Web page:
View Full Version : 400 exposed as 100

27-May-2010, 18:03

Accidentally I exposed in a portrait assignment AGFA B&W 400 ASA as 100. What would be the best procedure now? Reduce only developing time? temperature? both? Do nothing and try to make up for that while printing? Thanks for any tips or considerations. Wagner

Gary Beasley
27-May-2010, 18:28
Depends on your lighting ratios. If extreme, pull the development maybe 20% (a stop) and print on low to normal contrast paper. If normal studio lighting then you might getby with no changes.

27-May-2010, 18:42
You can drop process the two stops, but you will probally have negs that are rather flat. I cannot remember the numbers to drop (or "pull"), try an internet search for "The Massive Developer Chart", and see what info you can get, I use it from time to time, and it is very useful.
I would suggest something like dropping 1 or 1 1/3 stops, and then compensate for the rest in the printing, so that the negs aren't too flat, and not too heavy, but that depends on the lighting you were using, and if your metering was correct.
The best way, if you have some test shots and can afford to run a test, try processing at a time/temp of your choice and see how it looks, and then do the rest based on that, but only if you are confident that your exposures are consistent.
If you do choose to drop by a full two stops, you might get uneven development, so lower your processing temp a couple of degrees, so that your total time isn't too short, also, but take that into account when calculating the time, of course!
You will likely get many other opinions, but I hope this helps!

Ben Syverson
27-May-2010, 18:46
It depends how contrasty your lighting / environment is... I normally rate negative film a stop slower, so this sounds like only a 1 stop error to me. You might not even notice a difference!

Jay DeFehr
27-May-2010, 19:10

Since it was a portrait, I assume the lighting was controlled/ moderate to low contrast. You've over exposed by 2 stops +/-. This is going to produce a dense negative. If you also give the negative less than normal development, you'll get a dense and flat negative. Not a great scenario, but I think it's your best alternative. If you develop normally, you'l have a dense, grainy, coarse negative to print on grade 2 paper. If you reduce development, your negative will be flat and dense, but not AS dense, and it won't be as grainy, and you can make up for the low contrast negative by printing on a higher grade of paper, preserving the local contrast in the mid tones. The worst case scenario is a dense, high contrast negative that requires a low grade of paper, thereby destroying the fine separation tones. I think the best case is just the opposite of what you have; a slightly underexposed/ overdeveloped negative. You might try an ultrafine grain developer, like Microdol X, that loses a stop of speed, to get you a little closer to correct exposure. Good luck!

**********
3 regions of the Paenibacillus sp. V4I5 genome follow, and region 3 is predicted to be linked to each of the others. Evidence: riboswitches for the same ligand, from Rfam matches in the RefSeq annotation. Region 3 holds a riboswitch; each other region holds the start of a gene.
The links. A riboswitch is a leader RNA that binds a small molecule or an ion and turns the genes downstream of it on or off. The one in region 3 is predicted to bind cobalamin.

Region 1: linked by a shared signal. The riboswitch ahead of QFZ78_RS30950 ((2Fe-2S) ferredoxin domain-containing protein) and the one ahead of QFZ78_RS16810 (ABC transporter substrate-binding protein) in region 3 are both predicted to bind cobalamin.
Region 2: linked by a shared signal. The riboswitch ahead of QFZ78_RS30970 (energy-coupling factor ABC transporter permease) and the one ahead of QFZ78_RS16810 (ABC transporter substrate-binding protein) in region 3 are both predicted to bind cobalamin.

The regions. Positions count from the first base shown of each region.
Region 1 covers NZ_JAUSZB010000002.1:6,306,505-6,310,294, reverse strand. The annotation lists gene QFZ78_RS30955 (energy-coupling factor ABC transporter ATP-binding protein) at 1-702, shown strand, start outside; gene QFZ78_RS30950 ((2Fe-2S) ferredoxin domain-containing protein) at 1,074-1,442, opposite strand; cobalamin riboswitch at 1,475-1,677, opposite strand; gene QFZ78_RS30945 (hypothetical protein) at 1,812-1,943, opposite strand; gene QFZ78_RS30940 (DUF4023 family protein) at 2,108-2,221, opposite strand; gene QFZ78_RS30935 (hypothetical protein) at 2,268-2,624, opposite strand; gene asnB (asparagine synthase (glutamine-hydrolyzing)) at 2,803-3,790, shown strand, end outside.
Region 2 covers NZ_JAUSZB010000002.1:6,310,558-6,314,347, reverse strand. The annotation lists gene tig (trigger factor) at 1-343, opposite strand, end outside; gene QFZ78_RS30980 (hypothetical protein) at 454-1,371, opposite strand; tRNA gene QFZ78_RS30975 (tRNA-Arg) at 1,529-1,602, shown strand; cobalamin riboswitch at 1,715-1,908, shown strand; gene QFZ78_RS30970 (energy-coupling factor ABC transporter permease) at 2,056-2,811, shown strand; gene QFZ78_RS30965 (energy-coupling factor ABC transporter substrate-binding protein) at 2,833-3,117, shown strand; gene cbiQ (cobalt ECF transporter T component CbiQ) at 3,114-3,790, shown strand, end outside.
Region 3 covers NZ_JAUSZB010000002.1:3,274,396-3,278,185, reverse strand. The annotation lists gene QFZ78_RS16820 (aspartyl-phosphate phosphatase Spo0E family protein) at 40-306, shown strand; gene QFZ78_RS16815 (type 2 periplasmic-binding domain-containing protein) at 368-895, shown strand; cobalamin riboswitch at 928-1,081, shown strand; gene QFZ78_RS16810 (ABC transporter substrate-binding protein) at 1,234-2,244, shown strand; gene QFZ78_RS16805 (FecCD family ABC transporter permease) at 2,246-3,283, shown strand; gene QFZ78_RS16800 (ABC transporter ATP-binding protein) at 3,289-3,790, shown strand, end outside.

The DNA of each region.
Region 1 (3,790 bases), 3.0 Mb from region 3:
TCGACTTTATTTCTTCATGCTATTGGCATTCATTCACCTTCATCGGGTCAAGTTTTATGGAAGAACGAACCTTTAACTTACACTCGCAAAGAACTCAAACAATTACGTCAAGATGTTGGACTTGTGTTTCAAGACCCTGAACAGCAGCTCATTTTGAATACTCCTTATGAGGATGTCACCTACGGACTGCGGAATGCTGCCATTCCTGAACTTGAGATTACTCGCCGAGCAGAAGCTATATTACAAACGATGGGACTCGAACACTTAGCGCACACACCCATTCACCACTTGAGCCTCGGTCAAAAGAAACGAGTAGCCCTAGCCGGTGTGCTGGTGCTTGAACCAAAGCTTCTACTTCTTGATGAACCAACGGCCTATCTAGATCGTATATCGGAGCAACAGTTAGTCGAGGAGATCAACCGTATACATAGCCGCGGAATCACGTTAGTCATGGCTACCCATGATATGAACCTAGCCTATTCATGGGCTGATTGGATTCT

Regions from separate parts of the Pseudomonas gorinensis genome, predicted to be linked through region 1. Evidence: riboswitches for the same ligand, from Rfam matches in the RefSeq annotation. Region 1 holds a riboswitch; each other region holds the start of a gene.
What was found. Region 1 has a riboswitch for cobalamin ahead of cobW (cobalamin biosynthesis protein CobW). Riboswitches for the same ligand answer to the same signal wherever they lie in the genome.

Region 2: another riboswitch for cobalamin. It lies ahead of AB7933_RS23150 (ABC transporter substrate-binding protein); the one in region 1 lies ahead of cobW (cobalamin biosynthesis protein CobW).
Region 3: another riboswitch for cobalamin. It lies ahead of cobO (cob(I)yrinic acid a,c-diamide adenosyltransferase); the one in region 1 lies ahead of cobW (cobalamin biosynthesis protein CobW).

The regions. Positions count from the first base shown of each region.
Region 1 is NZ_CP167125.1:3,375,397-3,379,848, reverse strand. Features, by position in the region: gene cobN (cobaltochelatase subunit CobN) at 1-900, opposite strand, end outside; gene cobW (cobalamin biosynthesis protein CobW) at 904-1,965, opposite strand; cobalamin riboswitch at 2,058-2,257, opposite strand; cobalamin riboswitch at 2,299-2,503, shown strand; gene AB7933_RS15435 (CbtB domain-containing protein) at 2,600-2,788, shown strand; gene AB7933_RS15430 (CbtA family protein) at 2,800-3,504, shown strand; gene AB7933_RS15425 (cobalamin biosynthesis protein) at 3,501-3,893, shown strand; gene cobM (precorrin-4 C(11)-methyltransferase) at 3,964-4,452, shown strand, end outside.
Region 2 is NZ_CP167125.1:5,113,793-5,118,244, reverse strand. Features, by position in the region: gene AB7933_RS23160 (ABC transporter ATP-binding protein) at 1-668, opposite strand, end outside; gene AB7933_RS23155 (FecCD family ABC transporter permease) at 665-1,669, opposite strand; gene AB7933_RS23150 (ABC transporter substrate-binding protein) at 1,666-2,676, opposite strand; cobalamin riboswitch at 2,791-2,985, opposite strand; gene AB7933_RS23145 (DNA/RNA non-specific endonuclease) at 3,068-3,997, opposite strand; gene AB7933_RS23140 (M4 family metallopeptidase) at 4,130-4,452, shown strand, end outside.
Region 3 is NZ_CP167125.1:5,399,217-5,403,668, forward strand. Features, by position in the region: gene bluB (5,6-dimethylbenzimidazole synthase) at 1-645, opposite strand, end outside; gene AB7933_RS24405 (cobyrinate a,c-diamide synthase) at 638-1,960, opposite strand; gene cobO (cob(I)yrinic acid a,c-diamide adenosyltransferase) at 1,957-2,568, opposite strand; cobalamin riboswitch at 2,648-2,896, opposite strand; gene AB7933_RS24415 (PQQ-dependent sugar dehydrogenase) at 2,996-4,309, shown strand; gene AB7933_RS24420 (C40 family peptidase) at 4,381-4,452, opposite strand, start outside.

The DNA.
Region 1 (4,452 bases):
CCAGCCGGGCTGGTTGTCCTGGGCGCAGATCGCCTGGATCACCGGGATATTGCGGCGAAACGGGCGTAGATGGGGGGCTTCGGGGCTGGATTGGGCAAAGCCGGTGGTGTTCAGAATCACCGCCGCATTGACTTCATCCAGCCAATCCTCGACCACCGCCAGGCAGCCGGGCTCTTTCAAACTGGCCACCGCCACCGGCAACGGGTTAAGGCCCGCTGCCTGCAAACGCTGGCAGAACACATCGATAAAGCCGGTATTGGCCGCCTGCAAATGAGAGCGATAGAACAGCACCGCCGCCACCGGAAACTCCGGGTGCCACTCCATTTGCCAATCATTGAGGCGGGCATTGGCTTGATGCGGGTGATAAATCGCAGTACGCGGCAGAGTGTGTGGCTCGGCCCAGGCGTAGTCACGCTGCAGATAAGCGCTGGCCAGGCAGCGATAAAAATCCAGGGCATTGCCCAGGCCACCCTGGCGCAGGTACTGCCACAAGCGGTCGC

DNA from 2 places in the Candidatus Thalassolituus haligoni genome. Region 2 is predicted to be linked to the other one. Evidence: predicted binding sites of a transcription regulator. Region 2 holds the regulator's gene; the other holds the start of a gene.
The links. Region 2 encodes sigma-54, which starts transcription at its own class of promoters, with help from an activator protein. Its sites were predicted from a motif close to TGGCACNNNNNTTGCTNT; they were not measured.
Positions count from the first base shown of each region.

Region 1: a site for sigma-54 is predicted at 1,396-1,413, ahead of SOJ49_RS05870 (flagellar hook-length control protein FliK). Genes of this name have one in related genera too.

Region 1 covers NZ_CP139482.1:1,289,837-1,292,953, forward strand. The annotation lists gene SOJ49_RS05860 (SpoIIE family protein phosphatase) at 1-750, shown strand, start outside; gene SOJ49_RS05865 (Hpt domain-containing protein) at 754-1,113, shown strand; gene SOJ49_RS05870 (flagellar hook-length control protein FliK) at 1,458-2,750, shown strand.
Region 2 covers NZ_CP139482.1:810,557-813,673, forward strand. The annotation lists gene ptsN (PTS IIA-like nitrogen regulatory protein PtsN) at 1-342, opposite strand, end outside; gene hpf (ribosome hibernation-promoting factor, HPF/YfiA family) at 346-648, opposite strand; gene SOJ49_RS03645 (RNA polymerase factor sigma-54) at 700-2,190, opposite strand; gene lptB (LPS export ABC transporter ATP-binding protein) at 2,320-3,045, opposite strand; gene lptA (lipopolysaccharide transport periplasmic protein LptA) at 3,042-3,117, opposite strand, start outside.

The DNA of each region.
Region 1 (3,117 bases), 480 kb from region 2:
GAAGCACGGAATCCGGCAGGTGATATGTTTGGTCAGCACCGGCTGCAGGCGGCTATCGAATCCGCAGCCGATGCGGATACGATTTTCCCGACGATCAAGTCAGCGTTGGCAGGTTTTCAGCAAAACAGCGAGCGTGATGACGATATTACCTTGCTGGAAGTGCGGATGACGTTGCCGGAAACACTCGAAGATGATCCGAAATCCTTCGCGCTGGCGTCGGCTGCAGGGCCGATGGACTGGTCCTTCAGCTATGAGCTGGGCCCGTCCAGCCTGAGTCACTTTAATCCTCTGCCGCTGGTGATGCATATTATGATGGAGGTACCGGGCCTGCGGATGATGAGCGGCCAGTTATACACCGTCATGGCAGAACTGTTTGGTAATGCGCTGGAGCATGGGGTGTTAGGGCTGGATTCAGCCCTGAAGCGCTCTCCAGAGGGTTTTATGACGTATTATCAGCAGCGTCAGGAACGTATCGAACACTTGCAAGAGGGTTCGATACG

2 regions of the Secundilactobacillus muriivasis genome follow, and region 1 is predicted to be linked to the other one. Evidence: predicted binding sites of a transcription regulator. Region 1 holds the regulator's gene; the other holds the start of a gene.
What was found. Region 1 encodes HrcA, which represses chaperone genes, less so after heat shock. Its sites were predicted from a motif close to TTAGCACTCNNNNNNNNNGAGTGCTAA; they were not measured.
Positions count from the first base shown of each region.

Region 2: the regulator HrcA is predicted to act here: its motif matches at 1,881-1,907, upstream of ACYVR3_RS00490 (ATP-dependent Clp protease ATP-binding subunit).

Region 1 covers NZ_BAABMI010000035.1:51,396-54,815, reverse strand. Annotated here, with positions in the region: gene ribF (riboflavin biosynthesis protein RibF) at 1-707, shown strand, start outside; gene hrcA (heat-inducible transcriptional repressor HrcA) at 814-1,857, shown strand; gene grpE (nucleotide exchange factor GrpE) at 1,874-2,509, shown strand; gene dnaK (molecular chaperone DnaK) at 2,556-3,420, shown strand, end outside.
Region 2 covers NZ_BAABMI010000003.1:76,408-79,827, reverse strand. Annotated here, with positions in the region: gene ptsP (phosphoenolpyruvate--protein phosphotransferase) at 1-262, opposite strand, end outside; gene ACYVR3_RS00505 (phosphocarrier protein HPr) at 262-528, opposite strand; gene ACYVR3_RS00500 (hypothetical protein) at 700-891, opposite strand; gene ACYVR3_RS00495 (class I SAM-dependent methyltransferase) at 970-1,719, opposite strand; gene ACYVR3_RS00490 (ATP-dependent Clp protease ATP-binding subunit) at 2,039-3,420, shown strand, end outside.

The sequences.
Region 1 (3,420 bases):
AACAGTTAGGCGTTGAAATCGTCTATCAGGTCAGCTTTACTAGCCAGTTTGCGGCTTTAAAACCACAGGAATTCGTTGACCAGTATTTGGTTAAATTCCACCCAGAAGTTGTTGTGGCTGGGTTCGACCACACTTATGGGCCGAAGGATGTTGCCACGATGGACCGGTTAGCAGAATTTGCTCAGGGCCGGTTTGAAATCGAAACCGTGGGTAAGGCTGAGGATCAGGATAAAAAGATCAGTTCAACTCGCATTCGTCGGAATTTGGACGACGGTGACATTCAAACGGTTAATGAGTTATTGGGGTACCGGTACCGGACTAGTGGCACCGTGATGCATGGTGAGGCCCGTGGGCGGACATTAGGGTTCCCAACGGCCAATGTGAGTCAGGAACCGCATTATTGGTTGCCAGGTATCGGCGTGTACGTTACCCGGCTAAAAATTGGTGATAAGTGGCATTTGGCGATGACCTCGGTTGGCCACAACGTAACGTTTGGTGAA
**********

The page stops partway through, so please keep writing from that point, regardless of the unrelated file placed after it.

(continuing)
Brian Ellis
27-May-2010, 19:40
You've overexposed by two stops (even if you rate negative film a stop slow as someone else mentioned, you've still overexposed by two stops not one since your 400 would have been rated at 200 and your 100 would have been rated at 50).Two stops overexposure with b&w film isn't that big a deal. You can bring a two stop overexposure down to something close to normal with N minus 2 development. Assuming you haven't done any zone system testing and so don't know your N minus 2 time, reducing your time by about 25% should get you in the ballpark. The negative won't be that flat since the darker areas will be fully developed even at a reduced development time and to the extent they are flat you can control that in printing.

27-May-2010, 21:52
I usually over expose my portraits by 1.5-2 stops. I develop using rodinal 1:100 at 17degC for 12mn with constant agitation. Thats my recipe for b&w.
Again, you might need normal dev time because of below draw in tight head shots.